The Look inside for This Is Halloween shows a copyright date of 1994 for Harvest Moon. Hope you don't mind a non moderator answering. John Scifibones 17:19, 16 September 2021 (EDT)
Wow, man, that's some info you found, because turns out this story predates anything above and actually was published in 1994 by Pumpkin Patch, a Marietta publisher, possibly related to the publisher named Marietta. So I'll change date to 1994, but really that rare publication should also be entered, too. I'm not even going to ask if anyone has a copy because I know the answer, so I'll try to dig up enough info to make it worthwhile to enter it. --Username 21:21, 16 September 2021 (EDT)

How much of Jules Verne is genre?

Jules Verne has been called the Father of Science Fiction, and did indeed write a number of classic SF stories like De la Terre à la Lune (From the Earth to the Moon), La journée d'un journaliste américain en 2890 (The Day of an American Journalist in 2889) and Voyage au centre de la terre (Journey to the Center of the Earth). However, many of his lesser known works (e.g. [6], [7], [8]) and even one well-known one [9] seem to lack any speculative elements. The ISFDB Policy gives latitude to pre-1800 works, but Jules Verne went from the 1860's to 1900's. Without arguing particulars (there are too many), what is the thinking regarding the following: ../Doug H 22:54, 16 September 2021 (EDT)

1 Giving a blanket genre to his works vs. assessing each title individually

one argument for the blanket approach is they are (mostly) part of the famous Extraordinary Voyage series, and hence linked. ../Doug H 22:54, 16 September 2021 (EDT)

2 To what standard would we hold any title?

3 What would be the threshold for keeping the non-genre works?

Foreign Trek

Hello German readers. I found a book called Cap'n Beckmessers Führer durch Star Trek - Die Classic Serie,, which is a reprint of a 1994 American edition. Only copy I can find on Amazon shows cover pretty clearly except for the GIANT SPOTLIGHT in the middle so I added it here. There's a nice cover on Goodreads, but searching further there's also a cover on and Thing is that none of them show back cover, while the Amazon page shows back cover in a separate photo but there's a GIANT STICKER covering up barcode and probably other info, too. So rather than trying to choose which of the non-Amazon covers is the best and uploading it here, maybe someone who owns a copy can upload a cover scan which shows the entire cover, front and back, and possibly make ISFDB the only site on the web which shows the entire cover. --Username 16:26, 17 September 2021 (EDT)

I have access to a copy of the pub and just uploaded a scan. Welo 07:57, 18 September 2021 (EDT)
Live long and prosper. --Username 08:06, 18 September 2021 (EDT)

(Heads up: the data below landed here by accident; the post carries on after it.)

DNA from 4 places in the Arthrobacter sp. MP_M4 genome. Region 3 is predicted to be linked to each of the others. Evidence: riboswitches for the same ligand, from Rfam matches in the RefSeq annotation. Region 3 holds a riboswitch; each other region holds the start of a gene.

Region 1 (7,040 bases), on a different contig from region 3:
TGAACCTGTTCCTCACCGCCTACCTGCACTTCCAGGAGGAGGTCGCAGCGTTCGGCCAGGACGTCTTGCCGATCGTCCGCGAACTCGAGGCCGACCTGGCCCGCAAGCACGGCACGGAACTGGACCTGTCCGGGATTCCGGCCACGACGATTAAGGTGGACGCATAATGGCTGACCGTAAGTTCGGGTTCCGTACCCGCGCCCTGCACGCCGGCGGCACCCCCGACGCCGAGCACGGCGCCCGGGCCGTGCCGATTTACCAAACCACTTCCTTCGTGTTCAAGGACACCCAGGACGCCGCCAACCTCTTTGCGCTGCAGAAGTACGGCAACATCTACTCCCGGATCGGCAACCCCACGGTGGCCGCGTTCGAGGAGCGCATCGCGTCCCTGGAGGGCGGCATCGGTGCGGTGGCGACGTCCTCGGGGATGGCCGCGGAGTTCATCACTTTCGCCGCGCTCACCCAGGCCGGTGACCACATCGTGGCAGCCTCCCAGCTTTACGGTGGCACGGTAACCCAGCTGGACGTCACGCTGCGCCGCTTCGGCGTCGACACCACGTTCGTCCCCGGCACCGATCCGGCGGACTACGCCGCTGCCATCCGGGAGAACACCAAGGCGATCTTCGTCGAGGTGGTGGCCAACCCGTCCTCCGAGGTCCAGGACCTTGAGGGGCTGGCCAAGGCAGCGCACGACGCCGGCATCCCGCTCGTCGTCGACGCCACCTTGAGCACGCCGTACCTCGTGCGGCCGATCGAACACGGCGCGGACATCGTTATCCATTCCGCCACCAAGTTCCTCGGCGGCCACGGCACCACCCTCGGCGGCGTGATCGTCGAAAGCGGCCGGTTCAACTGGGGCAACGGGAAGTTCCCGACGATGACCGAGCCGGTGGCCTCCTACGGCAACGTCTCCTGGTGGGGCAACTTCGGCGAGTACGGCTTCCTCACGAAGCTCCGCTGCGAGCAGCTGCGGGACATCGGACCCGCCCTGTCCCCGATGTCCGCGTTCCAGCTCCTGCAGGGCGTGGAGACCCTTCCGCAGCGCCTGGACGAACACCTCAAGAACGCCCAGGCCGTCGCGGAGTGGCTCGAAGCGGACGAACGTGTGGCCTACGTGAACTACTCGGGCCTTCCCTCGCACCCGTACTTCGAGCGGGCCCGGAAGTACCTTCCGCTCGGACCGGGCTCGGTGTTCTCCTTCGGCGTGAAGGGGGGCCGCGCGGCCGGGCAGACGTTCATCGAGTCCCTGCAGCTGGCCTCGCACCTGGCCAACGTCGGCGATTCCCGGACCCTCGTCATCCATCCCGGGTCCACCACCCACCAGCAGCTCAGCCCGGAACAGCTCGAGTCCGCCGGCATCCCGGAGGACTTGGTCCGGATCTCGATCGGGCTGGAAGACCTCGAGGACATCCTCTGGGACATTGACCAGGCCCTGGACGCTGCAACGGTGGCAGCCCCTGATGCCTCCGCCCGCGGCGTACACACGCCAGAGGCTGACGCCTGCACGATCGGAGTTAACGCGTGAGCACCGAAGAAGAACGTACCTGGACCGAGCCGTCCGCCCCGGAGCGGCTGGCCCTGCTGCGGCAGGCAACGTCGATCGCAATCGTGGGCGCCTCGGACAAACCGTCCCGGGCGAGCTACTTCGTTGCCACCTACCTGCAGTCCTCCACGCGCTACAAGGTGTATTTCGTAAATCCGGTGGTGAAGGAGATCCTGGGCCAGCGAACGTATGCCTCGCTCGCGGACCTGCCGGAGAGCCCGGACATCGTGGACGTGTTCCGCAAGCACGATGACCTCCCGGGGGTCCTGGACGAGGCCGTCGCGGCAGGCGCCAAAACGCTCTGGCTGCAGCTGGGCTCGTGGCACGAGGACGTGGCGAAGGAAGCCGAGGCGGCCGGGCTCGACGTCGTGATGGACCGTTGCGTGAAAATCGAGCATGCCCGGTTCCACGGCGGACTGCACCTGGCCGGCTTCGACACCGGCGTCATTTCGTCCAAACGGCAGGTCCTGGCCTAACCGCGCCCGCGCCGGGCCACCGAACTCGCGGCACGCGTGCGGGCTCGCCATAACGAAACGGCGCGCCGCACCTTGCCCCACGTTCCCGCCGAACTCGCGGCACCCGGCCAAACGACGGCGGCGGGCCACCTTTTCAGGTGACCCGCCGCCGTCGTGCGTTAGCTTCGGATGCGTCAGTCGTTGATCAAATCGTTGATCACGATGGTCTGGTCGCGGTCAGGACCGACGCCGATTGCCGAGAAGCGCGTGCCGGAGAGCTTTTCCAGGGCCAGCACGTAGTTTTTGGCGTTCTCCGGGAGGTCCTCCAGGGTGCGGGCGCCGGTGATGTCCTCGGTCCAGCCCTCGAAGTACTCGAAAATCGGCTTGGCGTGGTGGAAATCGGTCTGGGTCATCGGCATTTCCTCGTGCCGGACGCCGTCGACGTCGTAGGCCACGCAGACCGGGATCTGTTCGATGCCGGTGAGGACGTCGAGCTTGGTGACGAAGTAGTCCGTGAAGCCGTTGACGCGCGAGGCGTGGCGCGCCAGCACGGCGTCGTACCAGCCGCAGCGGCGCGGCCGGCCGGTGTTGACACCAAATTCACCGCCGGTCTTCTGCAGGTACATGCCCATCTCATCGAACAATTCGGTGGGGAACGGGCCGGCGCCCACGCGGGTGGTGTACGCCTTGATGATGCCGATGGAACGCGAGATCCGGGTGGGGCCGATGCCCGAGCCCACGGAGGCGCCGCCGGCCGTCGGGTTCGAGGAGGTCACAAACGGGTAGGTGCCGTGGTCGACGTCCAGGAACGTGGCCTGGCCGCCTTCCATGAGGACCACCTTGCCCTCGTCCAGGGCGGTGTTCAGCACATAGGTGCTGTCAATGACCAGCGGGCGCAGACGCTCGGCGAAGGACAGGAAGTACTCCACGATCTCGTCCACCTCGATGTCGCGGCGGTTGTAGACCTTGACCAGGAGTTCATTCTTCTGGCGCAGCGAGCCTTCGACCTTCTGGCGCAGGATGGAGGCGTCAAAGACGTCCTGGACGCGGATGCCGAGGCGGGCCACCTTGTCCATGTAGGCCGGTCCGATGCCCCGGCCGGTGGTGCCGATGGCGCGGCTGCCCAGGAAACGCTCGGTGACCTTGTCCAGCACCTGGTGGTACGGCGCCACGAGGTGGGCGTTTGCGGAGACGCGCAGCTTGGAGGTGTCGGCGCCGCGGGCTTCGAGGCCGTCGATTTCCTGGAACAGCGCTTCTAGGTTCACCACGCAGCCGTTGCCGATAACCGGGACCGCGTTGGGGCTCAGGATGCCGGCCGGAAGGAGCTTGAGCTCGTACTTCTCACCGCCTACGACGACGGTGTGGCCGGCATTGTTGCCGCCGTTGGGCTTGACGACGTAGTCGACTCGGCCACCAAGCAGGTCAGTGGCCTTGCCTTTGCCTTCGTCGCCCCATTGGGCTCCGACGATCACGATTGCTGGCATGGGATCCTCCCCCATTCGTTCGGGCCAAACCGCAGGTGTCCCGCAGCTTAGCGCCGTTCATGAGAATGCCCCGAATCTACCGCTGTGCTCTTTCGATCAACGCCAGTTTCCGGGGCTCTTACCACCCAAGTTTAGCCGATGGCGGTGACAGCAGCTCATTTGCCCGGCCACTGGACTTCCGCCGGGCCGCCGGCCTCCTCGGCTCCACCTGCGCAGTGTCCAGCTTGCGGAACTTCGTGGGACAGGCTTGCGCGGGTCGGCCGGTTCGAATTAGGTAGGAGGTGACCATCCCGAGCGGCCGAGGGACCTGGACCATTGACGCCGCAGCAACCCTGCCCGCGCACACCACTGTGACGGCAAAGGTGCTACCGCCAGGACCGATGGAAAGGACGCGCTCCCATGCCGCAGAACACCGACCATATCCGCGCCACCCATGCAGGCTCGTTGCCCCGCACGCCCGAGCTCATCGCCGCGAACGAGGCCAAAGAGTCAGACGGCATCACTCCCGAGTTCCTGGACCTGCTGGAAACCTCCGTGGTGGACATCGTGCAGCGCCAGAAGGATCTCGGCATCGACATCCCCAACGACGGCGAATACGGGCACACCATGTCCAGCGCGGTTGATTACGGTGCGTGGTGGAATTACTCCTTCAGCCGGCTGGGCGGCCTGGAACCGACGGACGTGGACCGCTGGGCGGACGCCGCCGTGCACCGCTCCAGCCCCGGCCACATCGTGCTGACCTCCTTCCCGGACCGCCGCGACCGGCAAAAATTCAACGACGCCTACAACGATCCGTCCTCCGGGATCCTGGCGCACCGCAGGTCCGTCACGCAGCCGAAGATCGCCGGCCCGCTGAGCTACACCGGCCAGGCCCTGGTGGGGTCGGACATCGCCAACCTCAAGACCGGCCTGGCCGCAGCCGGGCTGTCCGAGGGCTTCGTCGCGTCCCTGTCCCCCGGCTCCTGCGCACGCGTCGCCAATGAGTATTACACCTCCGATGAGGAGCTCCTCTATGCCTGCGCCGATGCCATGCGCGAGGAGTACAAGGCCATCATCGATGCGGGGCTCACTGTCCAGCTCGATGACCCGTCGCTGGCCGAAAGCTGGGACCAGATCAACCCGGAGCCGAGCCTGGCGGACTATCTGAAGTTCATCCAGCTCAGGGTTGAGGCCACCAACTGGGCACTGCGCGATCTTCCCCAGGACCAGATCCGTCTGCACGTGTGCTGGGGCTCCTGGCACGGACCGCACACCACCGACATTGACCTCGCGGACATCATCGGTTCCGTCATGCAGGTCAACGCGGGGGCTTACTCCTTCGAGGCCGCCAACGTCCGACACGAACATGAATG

George Evans?; I added photo and info to his record, but I doubt that story in a British anthology was by him. Anyone have a copy who can check and see if there's a bio which would verify it's a different guy? --Username 19:10, 17 September 2021 (EDT)

Boulle Collection; Secker had no page #'s so I used Google Books to enter them, but 3 stories didn't get any hits when searching for their titles. Paperback edition includes those 3 as verified by seeing contents page on eBay and copyright page says it's a reprint of the Vanguard edition. Secker's page count is much lower than Vanguard, and notes here say Tuck only lists 9 stories, so I have a feeling they dropped those stories but editor here just imported all stories without verifying that all editions had the same stories. There's nowhere I can find that has a photo of Secker's or Vanguard's contents page, so I ask if anyone here has a copy to check and delete those 3 if needed. Also, Vanguard edition on Google has page #'s that don't match up at all with what's on ISFDB, so that will also need checking. --Username 08:04, 18 September 2021 (EDT)

Possible rise in Wikipedia vandalism

Please note that there appear to be more cases of Wikipedia vandalism as of late. For example, Andrea White's article was recently vandalized and now includes an incorrect place of birth as well as other biographical details. Ahasuerus 10:11, 18 September 2021 (EDT)

I'm not sure about a rise in vandalism; Wikipedia has always had a lot of it. I have reverted that page & watch listed it. If you ever see any others, please fell free to ping me directly. -- JLaTondre (talk) 15:10, 18 September 2021 (EDT)
Thanks, will do! Ahasuerus 15:22, 18 September 2021 (EDT)

Hell Is Murky; added page #'s from Dalby's site, and also changed "Gie Me..." because contents page shows it's not a variant but exactly the same title as original in 1996. Also, "Game of Nine" says "The Game of Nine" on contents page and Mr Raven should have a period after Mr, so anyone who has a copy and can verify "Before I Dee" at story head, The before Game of Nine, and Mr with a period, respond here. UPDATE: Checking online reveals story in Castle Fantastic spells it Gie Me Somethin' Ta Eat on copyright page but To Eat on contents page, so story header for this anthology is needed, too, to find out how this story is titled there and whether these Afore and Before words are actually used. says Ta Eat Afore for Castle Fantastic, so I'm merging them for the time being unless someone says differently. --Username 13:08, 18 September 2021 (EDT)